||VAWN HIMMELSBACH, Chic Savvy Travels
In Bocas del Toro, you might feel like you’ve stepped into an episode of Survivor. Which is not surprising, since a season of the reality TV game show was filmed here. You’ll find dense jungle with tangles of vines and forest palms spilling out onto empty stretches of white-sand beach, surrounded by an extensive coral reef ecosystem — in fact, Bocas del Toro is home to 74 of the 79 different types of coral in the Caribbean.
Zapatillas Cays, Panama. Photo by Vawn Himmelsbach
Not only that, but you can swim with sharks and dolphins (in the wild, not a man-made marine park), snorkel among starfish, and spot monkeys, sloths and red poison dart frogs. And, if it’s the right time of year, you can forgo a night of beer-drinking to watch green, hawksbill, loggerhead or leatherback sea turtles (the Smithsonian Tropical Research Institute is located here).
But the secret is out, and Bocas del Toro — on the Caribbean side of Panama, just 32 km from the Costa Rican border — is seeing its fair share of development, with foreign investors snapping up land and building fancy hotels and resorts. Its unspoilt beauty may not last, which is why I decided to go now.
Bocas del Toro is an archipelago made up of six main islands, surrounded by small islets and mangroves. Bocas, the main town on Isla Colon, the largest of the islands, was originally built by the United Fruit Company back in the early 1900s and today has a laid-back Caribbean vibe with colourful wooden houses on stilts in the water.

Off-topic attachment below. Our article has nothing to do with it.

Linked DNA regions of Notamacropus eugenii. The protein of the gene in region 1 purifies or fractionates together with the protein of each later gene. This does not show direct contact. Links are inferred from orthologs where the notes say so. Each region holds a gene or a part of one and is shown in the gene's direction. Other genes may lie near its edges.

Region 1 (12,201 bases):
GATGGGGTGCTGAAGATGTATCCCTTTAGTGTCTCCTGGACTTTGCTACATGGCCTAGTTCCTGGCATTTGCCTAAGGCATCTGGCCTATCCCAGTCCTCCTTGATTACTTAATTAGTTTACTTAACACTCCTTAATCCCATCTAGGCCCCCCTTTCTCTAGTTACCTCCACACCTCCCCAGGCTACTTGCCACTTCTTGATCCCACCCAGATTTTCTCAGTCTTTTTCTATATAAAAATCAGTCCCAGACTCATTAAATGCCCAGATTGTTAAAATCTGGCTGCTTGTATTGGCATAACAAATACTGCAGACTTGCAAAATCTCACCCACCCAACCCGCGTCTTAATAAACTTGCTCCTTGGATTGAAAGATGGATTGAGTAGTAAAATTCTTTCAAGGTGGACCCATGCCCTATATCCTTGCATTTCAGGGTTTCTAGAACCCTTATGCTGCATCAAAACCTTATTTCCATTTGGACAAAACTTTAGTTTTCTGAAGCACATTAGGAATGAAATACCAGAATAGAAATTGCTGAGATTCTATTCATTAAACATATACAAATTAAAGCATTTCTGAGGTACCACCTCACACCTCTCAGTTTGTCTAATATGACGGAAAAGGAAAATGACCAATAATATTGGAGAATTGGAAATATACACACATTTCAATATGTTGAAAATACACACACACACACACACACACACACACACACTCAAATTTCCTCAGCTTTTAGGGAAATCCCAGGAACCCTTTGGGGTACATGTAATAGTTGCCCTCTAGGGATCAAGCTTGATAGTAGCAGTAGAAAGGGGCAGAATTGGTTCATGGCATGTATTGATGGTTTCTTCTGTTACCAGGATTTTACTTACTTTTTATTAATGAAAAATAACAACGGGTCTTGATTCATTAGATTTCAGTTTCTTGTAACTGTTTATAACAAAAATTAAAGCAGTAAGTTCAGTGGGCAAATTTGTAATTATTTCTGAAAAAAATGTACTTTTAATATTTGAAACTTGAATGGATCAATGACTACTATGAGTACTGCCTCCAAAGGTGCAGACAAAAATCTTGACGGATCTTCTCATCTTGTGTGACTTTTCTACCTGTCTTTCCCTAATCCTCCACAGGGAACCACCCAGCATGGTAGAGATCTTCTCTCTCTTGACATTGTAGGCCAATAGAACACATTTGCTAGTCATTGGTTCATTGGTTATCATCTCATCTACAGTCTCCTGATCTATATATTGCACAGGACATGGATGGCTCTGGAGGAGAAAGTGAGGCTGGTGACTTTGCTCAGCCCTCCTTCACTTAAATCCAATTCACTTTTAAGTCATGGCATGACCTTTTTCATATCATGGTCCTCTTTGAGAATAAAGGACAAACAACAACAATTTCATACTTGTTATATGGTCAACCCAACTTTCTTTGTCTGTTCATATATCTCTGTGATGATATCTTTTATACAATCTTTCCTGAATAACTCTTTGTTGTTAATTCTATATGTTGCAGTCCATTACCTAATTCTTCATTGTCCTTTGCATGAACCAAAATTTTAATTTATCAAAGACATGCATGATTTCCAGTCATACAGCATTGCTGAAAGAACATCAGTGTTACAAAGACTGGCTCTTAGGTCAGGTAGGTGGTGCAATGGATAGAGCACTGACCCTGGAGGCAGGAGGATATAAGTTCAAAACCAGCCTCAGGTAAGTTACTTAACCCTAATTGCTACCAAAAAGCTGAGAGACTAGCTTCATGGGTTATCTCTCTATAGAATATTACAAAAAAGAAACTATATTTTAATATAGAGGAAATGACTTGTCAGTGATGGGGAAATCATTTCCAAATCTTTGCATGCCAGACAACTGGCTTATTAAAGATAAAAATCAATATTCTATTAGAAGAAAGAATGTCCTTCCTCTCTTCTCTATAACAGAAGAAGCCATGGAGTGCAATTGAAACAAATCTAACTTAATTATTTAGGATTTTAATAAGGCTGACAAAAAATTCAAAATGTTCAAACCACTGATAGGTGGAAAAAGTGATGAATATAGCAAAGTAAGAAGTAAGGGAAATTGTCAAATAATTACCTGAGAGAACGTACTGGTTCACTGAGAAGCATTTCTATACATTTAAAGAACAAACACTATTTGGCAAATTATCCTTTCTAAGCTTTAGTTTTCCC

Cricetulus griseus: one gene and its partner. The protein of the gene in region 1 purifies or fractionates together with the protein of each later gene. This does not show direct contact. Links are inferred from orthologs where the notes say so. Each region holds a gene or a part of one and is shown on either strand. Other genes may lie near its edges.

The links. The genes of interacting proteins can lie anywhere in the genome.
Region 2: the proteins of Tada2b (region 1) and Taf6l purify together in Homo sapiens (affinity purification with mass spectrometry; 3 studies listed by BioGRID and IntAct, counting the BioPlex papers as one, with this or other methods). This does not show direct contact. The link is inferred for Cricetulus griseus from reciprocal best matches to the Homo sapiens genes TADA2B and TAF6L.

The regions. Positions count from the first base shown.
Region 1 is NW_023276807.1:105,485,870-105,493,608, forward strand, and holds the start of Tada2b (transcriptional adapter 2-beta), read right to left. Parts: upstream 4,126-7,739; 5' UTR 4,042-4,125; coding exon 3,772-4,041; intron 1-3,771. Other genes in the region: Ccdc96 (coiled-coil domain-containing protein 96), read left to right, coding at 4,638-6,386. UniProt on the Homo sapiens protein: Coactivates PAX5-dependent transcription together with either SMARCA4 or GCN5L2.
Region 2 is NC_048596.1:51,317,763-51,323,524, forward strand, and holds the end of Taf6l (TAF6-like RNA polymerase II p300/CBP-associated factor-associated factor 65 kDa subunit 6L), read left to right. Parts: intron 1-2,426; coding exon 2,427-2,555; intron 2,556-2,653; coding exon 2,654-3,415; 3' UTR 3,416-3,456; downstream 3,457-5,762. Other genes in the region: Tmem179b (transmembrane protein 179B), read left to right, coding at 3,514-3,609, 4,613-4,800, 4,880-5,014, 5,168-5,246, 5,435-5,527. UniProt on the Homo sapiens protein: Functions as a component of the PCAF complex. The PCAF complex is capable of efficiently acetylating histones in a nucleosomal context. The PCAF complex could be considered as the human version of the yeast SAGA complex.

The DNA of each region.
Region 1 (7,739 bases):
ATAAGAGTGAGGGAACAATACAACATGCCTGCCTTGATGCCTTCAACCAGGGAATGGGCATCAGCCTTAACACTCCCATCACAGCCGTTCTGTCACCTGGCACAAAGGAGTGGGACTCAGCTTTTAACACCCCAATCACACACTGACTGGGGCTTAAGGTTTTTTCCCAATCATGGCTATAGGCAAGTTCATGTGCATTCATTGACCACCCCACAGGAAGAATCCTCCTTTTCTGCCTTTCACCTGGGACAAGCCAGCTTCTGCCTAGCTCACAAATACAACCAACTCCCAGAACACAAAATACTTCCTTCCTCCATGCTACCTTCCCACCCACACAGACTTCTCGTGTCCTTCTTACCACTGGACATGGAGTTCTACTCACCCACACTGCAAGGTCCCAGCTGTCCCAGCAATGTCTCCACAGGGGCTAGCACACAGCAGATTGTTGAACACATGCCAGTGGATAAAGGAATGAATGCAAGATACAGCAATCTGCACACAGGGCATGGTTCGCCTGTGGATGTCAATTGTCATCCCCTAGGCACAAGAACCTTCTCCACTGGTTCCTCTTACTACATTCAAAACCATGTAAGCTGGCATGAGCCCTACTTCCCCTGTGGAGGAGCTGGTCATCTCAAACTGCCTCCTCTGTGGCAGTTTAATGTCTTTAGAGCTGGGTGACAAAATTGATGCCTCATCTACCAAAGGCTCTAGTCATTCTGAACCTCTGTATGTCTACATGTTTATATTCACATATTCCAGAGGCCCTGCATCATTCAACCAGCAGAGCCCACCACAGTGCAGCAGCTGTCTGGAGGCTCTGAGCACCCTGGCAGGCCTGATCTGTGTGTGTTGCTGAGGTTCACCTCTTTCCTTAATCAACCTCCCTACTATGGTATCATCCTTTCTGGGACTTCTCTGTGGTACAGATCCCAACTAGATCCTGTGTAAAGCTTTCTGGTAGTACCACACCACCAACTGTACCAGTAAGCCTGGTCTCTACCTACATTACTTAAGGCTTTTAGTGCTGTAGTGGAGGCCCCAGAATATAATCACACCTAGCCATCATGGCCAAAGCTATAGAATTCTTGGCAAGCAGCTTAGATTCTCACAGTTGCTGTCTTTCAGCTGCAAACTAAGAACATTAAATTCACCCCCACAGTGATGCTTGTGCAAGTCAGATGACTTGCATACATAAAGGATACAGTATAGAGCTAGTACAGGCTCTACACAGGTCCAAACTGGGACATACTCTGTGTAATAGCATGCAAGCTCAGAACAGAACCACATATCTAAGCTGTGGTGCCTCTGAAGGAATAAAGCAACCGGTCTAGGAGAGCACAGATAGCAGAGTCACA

But it’s a party town, so if that’s not your scene, head over to Isla Bastimentos, just a 10-minute water-taxi ride from Bocas. Stay in the much quieter West Indian town of Old Bank, where you’ll hear Gali-Gali — a Creole language you won’t possibly be able to understand.
Playa Bocas del Drago, Panama. Photo by Vawn Himmelsbach
Whether you’re based in Bocas or Old Town, you can hike, bike or take a water taxi to the area’s best beaches. Here are my top picks for adventure-seekers:
In Bocas, you’ll find more dive shops than you can throw a stick at, offering a variety of diving excursions as well as PADI open water certification. There are literally dozens of excellent dive spots in the area, including: La Bacha (Wreck Dive), where you can see black coral; Cuevita (Little Cave), with caves and swim-throughs to explore; Punta Manglar, a great spot for night diving since there’s no current; Playground, where you can spot nurse sharks and turtles; and Hospital Point, where you’ll dive along a wall of coral. Just to name a few.
Some of the top snorkel spots include Crawl Key, The Garden, Old Point, Hospital Point and Starfish Beach. You can rent snorkel gear and go off on your own, or go on a full-day outing with one of the dive shops (around $20 to $30 per person with a stop for lunch at an overpriced restaurant on stilts in the water).
It’s worth paying extra for a snorkel trip that includes Zapatillas Cays, two remote islands surrounded by reefs inside the Bastimentos Island National Marine Park. With zero development here — only a park ranger, azure water and pristine beaches — this has got to be one of the prettiest places on the planet.